No. 09/May 24, 2002|
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|IN THIS ISSUE:|
|Insects and Cool, Wet Weather--Abbreviated Comments|
Corn and soybean planting has proceeded at a snail's pace in many areas of Illinois, and corn that has emerged is growing very slowly. The slow-growing corn has been a prime target for some subterranean insects, such as white grubs and wireworms, in some areas of the state.
|Soil Degree-Days and Rootworm Development|
The words "degree-day accumulations" don't mean much when temperatures are abnormally cool for this time of year. Although we suspect that rootworm larvae have hatched in southern Illinois and have begun hatching in central Illinois, no one has reported finding them yet.
|Stalk Borers Could Be Moving Into Cornfields in Some Areas|
It seems almost silly to talk about stalk borers under the circumstances, but many farmers in northern counties, where quite a bit of corn has been planted, have had enough experience with stalk borers to know that watchfulness is worthwhile. Although stalk borers can be very difficult to manage, timely field scouting can forestall significant problems.
This article discusses the life history of stalk borers, a description of the insects and the injury they cause, and suggestions for scouting and management.
|A Few Insect "Thumbnail" Reports|
In this strange season, maybe a few "thumbnail" reports of insects are all we need. Most farmers have a lot more pressing issues on their minds. This article presents a quick overview of a few reports we have received. Insects mentioned include armyworms, black cutworms, white grubs, alfalfa weevils, and potato leafhoppers.
|Scab of Winter Wheat|
The very wet weather has kept many of you from slogging through the fields on wheat scouting missions; however, the weather has been very good for scab to develop. Now is the time to look for head scab in fields.
This article describes the disease's symptoms, the disease cycle, the effects of mycotoxins, and university recommendations for the management of scab.
|Soybean Cyst Nematode HG-Type Test|
Everyone who has soybean cyst nematode (SCN) knows that there are many good SCN-resistant varieties available. Everyone has also heard horror stories of resistant varieties that didn't work. Believe it or not, it is possible for a resistant variety to have good resistance that fails in certain fields.
The SCN race test will soon be replaced by a new test, called the HG-type test. With this test, we can recommend resistant soybean varieties that have effective resistance to the SCN population that is present in the field.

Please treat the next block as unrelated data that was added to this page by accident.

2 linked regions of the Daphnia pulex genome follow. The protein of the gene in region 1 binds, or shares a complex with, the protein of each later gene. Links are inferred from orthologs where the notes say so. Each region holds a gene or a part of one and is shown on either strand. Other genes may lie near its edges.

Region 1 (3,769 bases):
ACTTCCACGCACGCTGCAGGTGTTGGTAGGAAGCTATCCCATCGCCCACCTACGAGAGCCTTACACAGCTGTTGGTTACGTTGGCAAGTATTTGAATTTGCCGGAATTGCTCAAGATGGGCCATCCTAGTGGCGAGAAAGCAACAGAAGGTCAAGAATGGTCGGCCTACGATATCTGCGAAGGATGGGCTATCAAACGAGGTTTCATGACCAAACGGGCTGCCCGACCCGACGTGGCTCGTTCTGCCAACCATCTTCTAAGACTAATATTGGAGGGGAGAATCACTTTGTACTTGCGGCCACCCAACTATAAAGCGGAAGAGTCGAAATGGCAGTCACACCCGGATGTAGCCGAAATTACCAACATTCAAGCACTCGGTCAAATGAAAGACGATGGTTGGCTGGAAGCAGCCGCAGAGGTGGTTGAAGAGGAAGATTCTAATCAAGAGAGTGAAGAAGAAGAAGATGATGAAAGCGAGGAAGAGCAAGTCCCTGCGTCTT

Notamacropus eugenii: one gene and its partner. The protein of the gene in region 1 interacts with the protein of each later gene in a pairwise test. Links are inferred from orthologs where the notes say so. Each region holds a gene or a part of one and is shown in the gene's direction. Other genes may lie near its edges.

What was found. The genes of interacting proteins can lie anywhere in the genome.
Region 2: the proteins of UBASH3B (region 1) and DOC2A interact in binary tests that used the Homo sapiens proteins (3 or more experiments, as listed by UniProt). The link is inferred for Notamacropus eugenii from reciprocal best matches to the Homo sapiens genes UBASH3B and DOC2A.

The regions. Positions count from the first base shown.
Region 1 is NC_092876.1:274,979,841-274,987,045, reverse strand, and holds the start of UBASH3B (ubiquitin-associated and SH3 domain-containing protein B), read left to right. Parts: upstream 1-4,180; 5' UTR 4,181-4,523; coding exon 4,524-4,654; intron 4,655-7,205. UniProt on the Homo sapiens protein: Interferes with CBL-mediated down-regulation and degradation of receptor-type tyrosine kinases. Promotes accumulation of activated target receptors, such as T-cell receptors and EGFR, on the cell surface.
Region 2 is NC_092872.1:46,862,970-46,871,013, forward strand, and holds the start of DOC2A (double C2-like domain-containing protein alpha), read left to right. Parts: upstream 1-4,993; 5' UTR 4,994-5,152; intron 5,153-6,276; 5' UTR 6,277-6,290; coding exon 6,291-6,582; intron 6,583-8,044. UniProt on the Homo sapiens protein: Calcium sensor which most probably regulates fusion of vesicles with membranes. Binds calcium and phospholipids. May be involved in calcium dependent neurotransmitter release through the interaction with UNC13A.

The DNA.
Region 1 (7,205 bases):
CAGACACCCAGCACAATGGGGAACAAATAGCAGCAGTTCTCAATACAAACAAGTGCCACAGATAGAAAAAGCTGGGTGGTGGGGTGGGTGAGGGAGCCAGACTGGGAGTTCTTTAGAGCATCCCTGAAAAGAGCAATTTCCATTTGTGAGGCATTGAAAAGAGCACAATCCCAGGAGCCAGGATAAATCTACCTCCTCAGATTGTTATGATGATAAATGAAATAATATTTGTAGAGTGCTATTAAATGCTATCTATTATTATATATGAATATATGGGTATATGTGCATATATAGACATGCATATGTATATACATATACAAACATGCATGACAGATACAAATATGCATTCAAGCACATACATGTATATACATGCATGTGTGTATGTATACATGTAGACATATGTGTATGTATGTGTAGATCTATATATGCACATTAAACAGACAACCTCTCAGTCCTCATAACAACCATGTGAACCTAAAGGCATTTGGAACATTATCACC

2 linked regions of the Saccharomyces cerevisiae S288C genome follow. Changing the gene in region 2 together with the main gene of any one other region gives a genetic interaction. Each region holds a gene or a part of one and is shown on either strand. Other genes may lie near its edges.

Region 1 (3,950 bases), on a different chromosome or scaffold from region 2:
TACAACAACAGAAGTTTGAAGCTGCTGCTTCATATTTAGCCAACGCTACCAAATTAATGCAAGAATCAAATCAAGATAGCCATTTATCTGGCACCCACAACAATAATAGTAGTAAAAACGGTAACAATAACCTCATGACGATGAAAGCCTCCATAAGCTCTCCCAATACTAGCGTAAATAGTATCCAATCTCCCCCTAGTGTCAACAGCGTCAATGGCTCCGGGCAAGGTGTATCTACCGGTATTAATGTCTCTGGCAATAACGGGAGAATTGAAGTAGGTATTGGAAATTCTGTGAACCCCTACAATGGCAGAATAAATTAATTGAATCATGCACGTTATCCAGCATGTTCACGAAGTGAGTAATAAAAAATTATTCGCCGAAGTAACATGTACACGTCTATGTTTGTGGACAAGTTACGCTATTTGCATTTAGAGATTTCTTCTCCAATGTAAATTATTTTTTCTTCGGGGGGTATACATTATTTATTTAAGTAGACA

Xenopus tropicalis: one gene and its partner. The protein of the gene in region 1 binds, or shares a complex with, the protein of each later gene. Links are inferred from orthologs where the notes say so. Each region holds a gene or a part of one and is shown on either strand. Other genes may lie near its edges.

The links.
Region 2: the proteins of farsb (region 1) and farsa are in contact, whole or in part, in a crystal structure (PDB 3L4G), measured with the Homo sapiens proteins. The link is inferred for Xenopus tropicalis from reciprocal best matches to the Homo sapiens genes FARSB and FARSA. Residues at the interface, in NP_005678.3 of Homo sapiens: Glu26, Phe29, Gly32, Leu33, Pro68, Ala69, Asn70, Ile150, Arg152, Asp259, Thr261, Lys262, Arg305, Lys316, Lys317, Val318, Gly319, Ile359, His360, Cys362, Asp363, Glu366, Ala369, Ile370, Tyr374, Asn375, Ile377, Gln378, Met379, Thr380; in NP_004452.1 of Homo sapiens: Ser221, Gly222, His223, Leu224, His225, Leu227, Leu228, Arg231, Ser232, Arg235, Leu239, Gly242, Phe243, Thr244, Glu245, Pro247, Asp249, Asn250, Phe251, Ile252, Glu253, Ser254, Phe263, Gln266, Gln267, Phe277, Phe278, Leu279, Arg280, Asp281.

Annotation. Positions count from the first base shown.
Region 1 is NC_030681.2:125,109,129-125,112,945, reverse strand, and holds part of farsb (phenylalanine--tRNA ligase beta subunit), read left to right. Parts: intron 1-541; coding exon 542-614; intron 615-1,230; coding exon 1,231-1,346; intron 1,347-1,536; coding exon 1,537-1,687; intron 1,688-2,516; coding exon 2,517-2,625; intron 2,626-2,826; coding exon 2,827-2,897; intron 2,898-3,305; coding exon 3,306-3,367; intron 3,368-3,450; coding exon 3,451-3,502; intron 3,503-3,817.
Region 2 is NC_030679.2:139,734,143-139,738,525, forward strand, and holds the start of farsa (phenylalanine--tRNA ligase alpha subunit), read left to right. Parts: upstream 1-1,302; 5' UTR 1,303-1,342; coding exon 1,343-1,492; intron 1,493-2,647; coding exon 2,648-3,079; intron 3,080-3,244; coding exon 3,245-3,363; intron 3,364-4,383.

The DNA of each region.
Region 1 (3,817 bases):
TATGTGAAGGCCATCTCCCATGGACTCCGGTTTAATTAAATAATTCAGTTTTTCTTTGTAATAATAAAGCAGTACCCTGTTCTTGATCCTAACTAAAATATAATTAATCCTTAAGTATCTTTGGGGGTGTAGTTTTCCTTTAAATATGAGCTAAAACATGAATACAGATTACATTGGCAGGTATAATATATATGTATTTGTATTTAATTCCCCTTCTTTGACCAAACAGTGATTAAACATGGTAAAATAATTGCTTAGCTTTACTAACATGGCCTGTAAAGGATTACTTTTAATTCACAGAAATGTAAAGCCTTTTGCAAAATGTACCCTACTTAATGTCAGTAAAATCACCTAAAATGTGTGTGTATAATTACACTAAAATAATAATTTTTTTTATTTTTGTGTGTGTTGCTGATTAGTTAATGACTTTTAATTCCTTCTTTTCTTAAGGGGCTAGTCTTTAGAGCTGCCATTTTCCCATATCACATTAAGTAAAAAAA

|Diseases of Corn Seed and Seedlings|
Disease is likely to be a minor problem compared to environmental stresses in most areas, but it may be important in some fields. This article briefly describes some of the pathogens and diseases that may affect seedling corn.
The article includes a list of symptoms that may indicate problems with corn seed or seedling disease in a field, symptoms of foliar seedling infections, and a list of treatments.
|Options for Postemergence Grass Control in Corn|
In the next couple of weeks, grass control in corn could be a major challenge for some producers in the state. What options do we have for postemergence grass control in corn?
When making a decision on what postemergence grass control option you may want to use, there are a number of things to consider, such as the type of corn hybrid planted, the grass species that you are trying to control and what sizes they are, the environmental conditions at the time of the postemergence application, and adjuvant selection.
|Corn Replanting and Herbicide Considerations|
While there are many agronomic considerations associated with replanting, some weed control/herbicide issues should also be considered.
This article includes information about hybrid selection and rotating to other crops. It also discusses the issue of planting soybean into atrazine-treated fields; while this is not a recommended procedure, the article offers some practices for consideration.
|Corn Still a Worry, Soybean's Turn Next|
If planting can get under way at a good pace in most of the unplanted areas within the next week, we think that most producers can probably still plant the hybrid they had planned to plant a month ago. Exceptions might be hybrids relatively late for the area and perhaps hybrids that are known not to do very well under stress.
While it is tempting to try to "finesse" soybean management to compensate for late planting, we do not see evidence to support making many changes.
Extension Center educators, Unit educators, and Unit assistants in northern, west-central, east-central, and southern Illinois prepare regional reports to provide more localized insight into pest situations and crop conditions in Illinois. The reports will keep you up to date on situations in field and forage crops as they develop throughout the season.
This week's issue includes reports from northern and west-central Illinois.
The Pest Management and Crop Development Bulletin
Executive Editor: Kevin Steffey, Extension Entomologist
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